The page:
Irish PM holds separate talks with leaders of Northern Ireland parties

Frederick Owens
June 19, 2017

Northern Ireland has been without a powersharing executive since March and without a first and deputy first minister since January, after Sinn Fein collapsed the administration amid faltering trust and relations with the DUP. Varadkar, who took office on Wednesday, is the first openly gay Irish leader, while the DUP has faced repeated allegations that it has homophobic views.

The UK Government has warned that direct rule from London could be reimposed if the local parties fail to reach an agreement before the June 29 deadline.

"I know people want to talk about soft Brexit, hard Brexit, all of these things", Foster said, "but what we want to see is a sensible Brexit and one that works for everybody". The UK government, which at that point gave up direct rule over Northern Ireland, was meant to be a neutral arbitrator between the parties.

But Ms Clancy pointed out that the reasons Sinn Fein withdrew from talks have yet to be addressed. "And that worries me a great deal about the peace process".

Ulster loyalist activist Willie Frazer visited Dundalk today claiming that he was looking for a face to face meeting with Sinn Féin president and Louth TD Gerry Adams.

In terms of neutrality, politically I think it is compromised by the fact that they are now in coalition with one party.

Adams met Theresa May along with other senior Sinn Féin figures including Michelle O'Neill.

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Mr Adams said they would be pushing Mr Varadkar to raise the prospect of a border poll on Irish reunification within the next five years in discussions with the British government.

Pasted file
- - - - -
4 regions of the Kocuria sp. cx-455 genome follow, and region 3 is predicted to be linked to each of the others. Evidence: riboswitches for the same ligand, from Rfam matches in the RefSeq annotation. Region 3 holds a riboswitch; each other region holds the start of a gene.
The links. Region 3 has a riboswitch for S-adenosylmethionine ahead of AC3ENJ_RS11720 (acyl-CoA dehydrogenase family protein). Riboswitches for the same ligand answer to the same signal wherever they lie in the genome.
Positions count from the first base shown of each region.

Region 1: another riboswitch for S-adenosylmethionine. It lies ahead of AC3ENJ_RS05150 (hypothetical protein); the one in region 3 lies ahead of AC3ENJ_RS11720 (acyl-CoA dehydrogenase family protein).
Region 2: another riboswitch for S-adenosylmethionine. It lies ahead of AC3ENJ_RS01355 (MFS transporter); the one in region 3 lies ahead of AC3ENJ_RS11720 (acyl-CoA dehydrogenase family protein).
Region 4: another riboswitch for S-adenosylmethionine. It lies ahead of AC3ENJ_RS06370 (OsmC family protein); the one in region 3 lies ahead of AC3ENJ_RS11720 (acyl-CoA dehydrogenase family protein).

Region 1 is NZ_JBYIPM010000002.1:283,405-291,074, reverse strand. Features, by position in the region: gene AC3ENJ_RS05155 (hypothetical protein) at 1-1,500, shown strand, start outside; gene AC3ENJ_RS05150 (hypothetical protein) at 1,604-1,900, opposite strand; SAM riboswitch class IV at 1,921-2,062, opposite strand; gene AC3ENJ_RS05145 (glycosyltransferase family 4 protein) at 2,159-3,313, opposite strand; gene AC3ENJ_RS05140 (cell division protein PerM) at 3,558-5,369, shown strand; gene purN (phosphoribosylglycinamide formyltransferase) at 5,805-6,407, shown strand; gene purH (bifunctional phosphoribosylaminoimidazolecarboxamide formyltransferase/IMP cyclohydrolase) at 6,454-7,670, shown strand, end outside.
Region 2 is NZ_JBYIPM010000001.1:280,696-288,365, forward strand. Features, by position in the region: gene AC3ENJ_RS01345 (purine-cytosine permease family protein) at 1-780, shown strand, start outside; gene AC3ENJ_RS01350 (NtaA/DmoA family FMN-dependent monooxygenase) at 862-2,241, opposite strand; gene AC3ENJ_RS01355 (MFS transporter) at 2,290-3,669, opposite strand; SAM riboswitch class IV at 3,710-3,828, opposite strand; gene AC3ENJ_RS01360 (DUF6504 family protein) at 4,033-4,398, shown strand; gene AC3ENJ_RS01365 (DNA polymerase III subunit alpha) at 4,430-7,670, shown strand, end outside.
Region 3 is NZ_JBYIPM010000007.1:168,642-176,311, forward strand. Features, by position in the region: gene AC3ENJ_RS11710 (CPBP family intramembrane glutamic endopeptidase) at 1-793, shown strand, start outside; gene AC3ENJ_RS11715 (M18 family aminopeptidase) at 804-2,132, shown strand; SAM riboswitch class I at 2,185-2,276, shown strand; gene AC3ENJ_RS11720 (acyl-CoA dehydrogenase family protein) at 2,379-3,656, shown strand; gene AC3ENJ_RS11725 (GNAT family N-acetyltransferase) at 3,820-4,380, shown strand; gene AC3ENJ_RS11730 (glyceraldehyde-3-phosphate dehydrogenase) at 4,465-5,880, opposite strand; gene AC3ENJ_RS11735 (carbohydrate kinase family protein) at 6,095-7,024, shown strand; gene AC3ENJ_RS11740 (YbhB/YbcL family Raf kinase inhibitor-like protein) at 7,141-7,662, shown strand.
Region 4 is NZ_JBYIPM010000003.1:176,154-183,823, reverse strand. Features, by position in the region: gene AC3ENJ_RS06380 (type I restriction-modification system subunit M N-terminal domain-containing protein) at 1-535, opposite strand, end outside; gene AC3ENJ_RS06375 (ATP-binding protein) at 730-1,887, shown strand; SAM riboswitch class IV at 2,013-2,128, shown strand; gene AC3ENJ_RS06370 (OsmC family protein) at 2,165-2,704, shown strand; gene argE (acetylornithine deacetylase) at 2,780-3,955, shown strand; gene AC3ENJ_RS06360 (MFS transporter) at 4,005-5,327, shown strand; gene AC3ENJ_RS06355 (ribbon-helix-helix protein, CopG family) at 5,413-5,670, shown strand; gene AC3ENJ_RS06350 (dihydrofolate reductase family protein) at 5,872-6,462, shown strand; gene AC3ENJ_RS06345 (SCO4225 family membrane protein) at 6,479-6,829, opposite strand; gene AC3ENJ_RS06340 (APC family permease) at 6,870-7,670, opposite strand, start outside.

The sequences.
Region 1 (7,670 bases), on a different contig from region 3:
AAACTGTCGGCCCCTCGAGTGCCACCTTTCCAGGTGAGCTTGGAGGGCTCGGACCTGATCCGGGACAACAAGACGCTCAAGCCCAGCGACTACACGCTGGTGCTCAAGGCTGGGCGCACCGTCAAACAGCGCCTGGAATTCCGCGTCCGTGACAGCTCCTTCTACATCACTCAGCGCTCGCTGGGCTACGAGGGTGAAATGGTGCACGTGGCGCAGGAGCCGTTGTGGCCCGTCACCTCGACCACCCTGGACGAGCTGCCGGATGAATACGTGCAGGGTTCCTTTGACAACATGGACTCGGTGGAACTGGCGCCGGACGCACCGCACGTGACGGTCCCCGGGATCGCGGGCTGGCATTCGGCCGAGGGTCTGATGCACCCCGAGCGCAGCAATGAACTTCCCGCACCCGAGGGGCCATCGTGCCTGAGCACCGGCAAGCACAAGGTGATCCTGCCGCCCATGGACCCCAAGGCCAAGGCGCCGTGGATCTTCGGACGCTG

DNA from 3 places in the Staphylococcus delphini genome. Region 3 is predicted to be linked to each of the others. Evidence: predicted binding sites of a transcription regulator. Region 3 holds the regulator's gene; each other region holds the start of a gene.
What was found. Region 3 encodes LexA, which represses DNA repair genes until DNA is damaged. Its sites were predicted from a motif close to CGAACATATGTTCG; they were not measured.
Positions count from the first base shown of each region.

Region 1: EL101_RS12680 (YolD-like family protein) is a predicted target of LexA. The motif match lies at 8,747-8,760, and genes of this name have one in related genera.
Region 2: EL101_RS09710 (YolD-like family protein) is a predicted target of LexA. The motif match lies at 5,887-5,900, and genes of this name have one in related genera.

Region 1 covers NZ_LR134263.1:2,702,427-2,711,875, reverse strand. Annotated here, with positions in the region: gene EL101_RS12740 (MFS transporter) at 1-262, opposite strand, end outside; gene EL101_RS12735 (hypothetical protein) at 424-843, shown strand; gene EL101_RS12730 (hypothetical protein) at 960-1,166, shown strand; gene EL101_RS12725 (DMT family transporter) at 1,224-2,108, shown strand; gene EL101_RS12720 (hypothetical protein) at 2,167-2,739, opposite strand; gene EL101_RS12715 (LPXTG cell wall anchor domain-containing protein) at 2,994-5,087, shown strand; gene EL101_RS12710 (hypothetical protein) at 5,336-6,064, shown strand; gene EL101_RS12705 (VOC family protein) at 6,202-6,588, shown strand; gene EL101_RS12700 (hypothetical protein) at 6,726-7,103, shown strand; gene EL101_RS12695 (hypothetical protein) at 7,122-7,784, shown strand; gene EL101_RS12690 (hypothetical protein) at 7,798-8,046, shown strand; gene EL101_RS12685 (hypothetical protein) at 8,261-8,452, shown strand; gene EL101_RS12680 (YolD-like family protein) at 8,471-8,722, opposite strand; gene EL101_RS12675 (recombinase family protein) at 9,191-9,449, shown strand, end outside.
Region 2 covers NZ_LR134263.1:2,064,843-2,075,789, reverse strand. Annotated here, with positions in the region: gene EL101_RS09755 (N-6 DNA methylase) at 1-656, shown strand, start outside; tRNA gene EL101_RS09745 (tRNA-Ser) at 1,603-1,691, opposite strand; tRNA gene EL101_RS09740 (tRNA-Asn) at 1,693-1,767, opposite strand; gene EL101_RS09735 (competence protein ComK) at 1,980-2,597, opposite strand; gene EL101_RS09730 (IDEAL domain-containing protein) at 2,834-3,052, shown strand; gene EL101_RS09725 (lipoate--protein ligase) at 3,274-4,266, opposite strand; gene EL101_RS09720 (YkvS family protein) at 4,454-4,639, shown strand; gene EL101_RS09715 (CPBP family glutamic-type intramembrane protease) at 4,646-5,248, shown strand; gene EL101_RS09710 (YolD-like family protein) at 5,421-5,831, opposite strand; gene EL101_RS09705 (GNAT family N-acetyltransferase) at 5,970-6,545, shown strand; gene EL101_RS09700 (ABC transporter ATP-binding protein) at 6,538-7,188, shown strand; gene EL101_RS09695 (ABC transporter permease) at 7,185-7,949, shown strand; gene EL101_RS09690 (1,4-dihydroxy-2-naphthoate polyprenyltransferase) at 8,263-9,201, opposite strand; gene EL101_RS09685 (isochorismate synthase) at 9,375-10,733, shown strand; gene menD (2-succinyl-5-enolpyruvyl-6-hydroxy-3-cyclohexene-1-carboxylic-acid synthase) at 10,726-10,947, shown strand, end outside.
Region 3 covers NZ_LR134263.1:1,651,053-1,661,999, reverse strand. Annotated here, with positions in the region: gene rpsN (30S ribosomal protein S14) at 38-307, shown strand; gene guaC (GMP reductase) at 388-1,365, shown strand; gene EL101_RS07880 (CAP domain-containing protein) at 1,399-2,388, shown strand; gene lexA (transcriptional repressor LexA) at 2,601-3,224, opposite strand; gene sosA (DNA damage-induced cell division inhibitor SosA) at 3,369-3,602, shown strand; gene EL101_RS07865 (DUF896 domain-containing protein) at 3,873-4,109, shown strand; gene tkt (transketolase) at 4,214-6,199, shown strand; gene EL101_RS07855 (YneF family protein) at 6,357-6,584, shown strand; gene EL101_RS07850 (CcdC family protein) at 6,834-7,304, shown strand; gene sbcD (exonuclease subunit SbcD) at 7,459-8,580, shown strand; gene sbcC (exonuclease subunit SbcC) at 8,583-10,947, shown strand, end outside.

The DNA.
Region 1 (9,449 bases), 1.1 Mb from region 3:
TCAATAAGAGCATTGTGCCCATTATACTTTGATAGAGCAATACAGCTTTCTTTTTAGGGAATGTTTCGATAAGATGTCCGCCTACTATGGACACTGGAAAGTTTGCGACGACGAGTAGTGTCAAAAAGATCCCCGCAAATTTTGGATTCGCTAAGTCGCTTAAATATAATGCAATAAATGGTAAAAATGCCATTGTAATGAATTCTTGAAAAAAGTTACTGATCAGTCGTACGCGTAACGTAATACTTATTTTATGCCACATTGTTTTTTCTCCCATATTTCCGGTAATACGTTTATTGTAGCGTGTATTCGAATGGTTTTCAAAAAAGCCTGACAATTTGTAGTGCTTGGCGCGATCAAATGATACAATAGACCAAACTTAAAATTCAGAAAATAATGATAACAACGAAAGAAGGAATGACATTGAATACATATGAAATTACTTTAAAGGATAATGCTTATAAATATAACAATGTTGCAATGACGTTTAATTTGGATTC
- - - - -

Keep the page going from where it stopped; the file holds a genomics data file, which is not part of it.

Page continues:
Talks are under way between the Tories and the Northern Ireland party over a potential alliance as Theresa May needs their 10 MPs to govern after her majority was wiped out in the General Election.

"We have to change, and if we don't we deserve to die", she added.

Ms Foster dismissed suggestions her deal with the Tories threatened the peace process. Then women would no longer have to travel to England for an abortion and they and their medical carers would no longer be treated as criminals. Yet they are now climbing over themselves to get the DUP to sign up to some form of a deal to ensure their continued survival.

Through the 1970s-1990s, the DUP opposed successive accords that proposed Dublin's involvement in power-sharing arrangements, including the Good Friday Agreement, which ended decades of conflict and has maintained peace across Ireland.

With her predecessor David Cameron having resigned after his Brexit referendum defeat previous year, Theresa May's days as British Prime Minister are probably numbered too as it is unlikely the Tories will want her leading them into the next general election.

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